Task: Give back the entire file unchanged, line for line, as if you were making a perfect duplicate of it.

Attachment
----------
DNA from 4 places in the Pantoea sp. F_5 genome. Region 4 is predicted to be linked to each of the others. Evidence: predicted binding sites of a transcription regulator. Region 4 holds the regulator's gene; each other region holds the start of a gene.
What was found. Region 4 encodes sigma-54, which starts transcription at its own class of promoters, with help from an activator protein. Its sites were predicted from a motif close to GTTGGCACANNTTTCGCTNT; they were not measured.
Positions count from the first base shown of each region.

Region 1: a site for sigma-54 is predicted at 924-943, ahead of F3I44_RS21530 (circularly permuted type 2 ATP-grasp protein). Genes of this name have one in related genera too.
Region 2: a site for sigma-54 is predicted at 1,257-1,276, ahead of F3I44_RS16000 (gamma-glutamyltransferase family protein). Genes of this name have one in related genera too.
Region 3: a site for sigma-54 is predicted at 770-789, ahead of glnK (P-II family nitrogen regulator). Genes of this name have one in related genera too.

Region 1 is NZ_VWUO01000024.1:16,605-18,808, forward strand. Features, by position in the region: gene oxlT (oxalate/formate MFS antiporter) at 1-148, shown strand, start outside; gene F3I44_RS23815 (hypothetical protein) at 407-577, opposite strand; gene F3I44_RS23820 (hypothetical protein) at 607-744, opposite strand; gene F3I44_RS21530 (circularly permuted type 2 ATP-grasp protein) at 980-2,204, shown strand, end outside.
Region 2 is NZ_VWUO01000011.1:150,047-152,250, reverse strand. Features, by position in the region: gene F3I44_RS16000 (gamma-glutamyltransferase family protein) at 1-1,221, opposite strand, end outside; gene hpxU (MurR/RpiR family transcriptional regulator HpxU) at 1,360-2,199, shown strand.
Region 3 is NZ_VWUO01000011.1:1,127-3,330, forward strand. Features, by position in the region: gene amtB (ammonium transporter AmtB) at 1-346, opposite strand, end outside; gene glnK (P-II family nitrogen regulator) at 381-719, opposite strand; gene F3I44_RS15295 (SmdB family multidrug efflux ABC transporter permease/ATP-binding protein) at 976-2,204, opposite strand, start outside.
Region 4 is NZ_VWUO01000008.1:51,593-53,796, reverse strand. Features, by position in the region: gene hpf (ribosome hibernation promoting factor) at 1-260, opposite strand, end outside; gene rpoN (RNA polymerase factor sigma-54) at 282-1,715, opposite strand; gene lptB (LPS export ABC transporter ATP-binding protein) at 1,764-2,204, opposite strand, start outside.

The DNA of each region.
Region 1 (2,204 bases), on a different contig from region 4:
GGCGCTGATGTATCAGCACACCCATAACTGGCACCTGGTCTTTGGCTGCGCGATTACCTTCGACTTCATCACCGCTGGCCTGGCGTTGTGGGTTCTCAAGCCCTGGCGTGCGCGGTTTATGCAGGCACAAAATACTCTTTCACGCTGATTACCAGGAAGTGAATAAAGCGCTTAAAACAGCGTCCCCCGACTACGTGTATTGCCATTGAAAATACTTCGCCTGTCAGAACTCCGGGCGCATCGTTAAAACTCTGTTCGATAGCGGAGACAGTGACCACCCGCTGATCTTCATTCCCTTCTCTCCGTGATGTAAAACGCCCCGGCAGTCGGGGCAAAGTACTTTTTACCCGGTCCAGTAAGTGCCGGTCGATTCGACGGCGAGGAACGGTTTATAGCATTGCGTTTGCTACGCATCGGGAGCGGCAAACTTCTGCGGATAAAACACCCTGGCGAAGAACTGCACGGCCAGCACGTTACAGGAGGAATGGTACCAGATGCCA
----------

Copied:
DNA from 4 places in the Pantoea sp. F_5 genome. Region 4 is predicted to be linked to each of the others. Evidence: predicted binding sites of a transcription regulator. Region 4 holds the regulator's gene; each other region holds the start of a gene.
What was found. Region 4 encodes sigma-54, which starts transcription at its own class of promoters, with help from an activator protein. Its sites were predicted from a motif close to GTTGGCACANNTTTCGCTNT; they were not measured.
Positions count from the first base shown of each region.

Region 1: a site for sigma-54 is predicted at 924-943, ahead of F3I44_RS21530 (circularly permuted type 2 ATP-grasp protein). Genes of this name have one in related genera too.
Region 2: a site for sigma-54 is predicted at 1,257-1,276, ahead of F3I44_RS16000 (gamma-glutamyltransferase family protein). Genes of this name have one in related genera too.
Region 3: a site for sigma-54 is predicted at 770-789, ahead of glnK (P-II family nitrogen regulator). Genes of this name have one in related genera too.

Region 1 is NZ_VWUO01000024.1:16,605-18,808, forward strand. Features, by position in the region: gene oxlT (oxalate/formate MFS antiporter) at 1-148, shown strand, start outside; gene F3I44_RS23815 (hypothetical protein) at 407-577, opposite strand; gene F3I44_RS23820 (hypothetical protein) at 607-744, opposite strand; gene F3I44_RS21530 (circularly permuted type 2 ATP-grasp protein) at 980-2,204, shown strand, end outside.
Region 2 is NZ_VWUO01000011.1:150,047-152,250, reverse strand. Features, by position in the region: gene F3I44_RS16000 (gamma-glutamyltransferase family protein) at 1-1,221, opposite strand, end outside; gene hpxU (MurR/RpiR family transcriptional regulator HpxU) at 1,360-2,199, shown strand.
Region 3 is NZ_VWUO01000011.1:1,127-3,330, forward strand. Features, by position in the region: gene amtB (ammonium transporter AmtB) at 1-346, opposite strand, end outside; gene glnK (P-II family nitrogen regulator) at 381-719, opposite strand; gene F3I44_RS15295 (SmdB family multidrug efflux ABC transporter permease/ATP-binding protein) at 976-2,204, opposite strand, start outside.
Region 4 is NZ_VWUO01000008.1:51,593-53,796, reverse strand. Features, by position in the region: gene hpf (ribosome hibernation promoting factor) at 1-260, opposite strand, end outside; gene rpoN (RNA polymerase factor sigma-54) at 282-1,715, opposite strand; gene lptB (LPS export ABC transporter ATP-binding protein) at 1,764-2,204, opposite strand, start outside.

The DNA of each region.
Region 1 (2,204 bases), on a different contig from region 4:
GGCGCTGATGTATCAGCACACCCATAACTGGCACCTGGTCTTTGGCTGCGCGATTACCTTCGACTTCATCACCGCTGGCCTGGCGTTGTGGGTTCTCAAGCCCTGGCGTGCGCGGTTTATGCAGGCACAAAATACTCTTTCACGCTGATTACCAGGAAGTGAATAAAGCGCTTAAAACAGCGTCCCCCGACTACGTGTATTGCCATTGAAAATACTTCGCCTGTCAGAACTCCGGGCGCATCGTTAAAACTCTGTTCGATAGCGGAGACAGTGACCACCCGCTGATCTTCATTCCCTTCTCTCCGTGATGTAAAACGCCCCGGCAGTCGGGGCAAAGTACTTTTTACCCGGTCCAGTAAGTGCCGGTCGATTCGACGGCGAGGAACGGTTTATAGCATTGCGTTTGCTACGCATCGGGAGCGGCAAACTTCTGCGGATAAAACACCCTGGCGAAGAACTGCACGGCCAGCACGTTACAGGAGGAATGGTACCAGATGCCA